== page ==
Sensitivity of soil organic matter to climate and fire in a desert grassland

Enqing Hou, Jennifer A. Rudgers, Scott L. Collins, Marcy E. Litvak, Carleton S. White, Douglas I. Moore, Yiqi Luo

Research output: Contribution to journalArticlepeer-review

8 Scopus citations


Drylands contain a third of the organic carbon stored in global soils; however, the long-term dynamics of soil organic carbon in drylands remain poorly understood relative to dynamics of the vegetation carbon pool. We examined long-term patterns in soil organic matter (SOM) against both climate and prescribed fire in a Chihuahuan Desert grassland in central New Mexico, USA. SOM concentration was estimated by loss-on-ignition from soils at 0–20 cm depth each spring and fall for 25 years (1989–2014) in unburned desert grassland and from 2003 to 2014 following a prescribed fire. SOM concentration did not have a long-term trend but fluctuated seasonally at both burned and unburned sites, ranging from a minimum of 0.9% to a maximum of 3.3%. SOM concentration declined nonlinearly in wet seasons and peaked in dry seasons. These long-term results contrast not only with the positive relationships between aboveground net primary production and precipitation for this region, but also with previous reports that wetter sites have more SOM across drylands globally, suggesting that space is not a good substitute for time in predicting dryland SOM dynamics. We suggest that declines in SOM in wet periods are caused by increased soil respiration, runoff, leaching, and/or soil erosion. In addition to tracking natural variability in climate, SOM concentration also decreased 14% following prescribed fire, a response that magnified over time and has persisted for nearly a decade due to the slow recovery of primary production. Our results document the surprisingly dynamic nature of soil organic matter and its high sensitivity to climate and fire in a dry grassland ecosystem characteristic of the southwestern USA.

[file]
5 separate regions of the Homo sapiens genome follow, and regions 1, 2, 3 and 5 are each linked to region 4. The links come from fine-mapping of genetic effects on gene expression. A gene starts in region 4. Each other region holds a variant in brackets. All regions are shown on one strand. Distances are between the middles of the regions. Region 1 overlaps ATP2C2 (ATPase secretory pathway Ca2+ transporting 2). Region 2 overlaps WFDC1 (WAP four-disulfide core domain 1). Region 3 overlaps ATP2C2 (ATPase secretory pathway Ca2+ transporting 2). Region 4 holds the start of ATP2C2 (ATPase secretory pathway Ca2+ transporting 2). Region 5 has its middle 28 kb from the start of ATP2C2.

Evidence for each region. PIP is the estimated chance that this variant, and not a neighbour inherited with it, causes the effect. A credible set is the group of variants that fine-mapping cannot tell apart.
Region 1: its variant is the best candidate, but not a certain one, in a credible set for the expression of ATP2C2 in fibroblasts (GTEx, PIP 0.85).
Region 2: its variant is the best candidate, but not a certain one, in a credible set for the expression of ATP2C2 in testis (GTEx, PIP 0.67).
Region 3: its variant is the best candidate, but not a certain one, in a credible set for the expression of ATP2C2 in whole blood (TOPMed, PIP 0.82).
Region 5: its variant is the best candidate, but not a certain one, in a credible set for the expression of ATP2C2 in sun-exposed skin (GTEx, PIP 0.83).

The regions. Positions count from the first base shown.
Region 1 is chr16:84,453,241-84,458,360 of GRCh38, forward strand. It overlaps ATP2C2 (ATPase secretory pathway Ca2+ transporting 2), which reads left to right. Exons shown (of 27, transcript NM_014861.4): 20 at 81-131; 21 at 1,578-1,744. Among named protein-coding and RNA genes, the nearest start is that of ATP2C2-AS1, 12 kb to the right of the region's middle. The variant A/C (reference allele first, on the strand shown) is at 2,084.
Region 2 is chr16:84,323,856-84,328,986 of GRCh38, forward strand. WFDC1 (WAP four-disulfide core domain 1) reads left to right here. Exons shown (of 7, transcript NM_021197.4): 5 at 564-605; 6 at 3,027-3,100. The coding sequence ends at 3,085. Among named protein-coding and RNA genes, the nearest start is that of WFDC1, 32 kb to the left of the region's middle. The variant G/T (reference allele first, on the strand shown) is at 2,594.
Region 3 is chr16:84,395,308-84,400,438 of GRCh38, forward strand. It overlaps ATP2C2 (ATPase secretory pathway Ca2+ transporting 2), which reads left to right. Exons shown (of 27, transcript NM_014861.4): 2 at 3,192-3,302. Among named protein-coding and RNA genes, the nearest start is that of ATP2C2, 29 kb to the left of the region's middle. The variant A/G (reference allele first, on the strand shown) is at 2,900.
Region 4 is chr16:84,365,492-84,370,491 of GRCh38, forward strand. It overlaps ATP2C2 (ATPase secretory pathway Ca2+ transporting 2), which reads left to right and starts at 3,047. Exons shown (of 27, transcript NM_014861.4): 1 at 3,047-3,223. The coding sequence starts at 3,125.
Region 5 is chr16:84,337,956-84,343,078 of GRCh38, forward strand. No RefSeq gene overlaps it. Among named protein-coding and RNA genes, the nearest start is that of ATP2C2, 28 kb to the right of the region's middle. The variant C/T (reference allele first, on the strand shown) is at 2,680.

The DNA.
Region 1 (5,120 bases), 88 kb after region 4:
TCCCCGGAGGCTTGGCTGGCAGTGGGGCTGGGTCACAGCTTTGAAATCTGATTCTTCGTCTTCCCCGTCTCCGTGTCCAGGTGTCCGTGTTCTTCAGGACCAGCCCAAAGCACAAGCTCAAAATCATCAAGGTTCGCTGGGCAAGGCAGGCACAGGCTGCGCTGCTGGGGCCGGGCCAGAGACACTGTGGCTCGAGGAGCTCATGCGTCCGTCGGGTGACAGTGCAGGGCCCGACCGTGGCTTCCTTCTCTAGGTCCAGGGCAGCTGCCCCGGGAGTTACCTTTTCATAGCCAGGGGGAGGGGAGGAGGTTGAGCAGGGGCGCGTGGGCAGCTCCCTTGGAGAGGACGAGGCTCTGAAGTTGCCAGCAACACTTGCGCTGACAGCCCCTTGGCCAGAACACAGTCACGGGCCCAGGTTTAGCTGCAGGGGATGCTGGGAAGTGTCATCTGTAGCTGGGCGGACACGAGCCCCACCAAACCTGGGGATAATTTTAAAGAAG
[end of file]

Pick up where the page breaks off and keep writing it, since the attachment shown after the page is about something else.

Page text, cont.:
Original languageEnglish (US)
Pages (from-to)59-74
Number of pages16
Issue number1
StatePublished - Oct 2021


  • Climate sensitivity function
  • Climate variability
  • Desert grassland
  • Soil organic matter
  • Standardized Precipitation Evapotranspiration Index

ASJC Scopus subject areas

  • Environmental Chemistry
  • Water Science and Technology
  • Earth-Surface Processes


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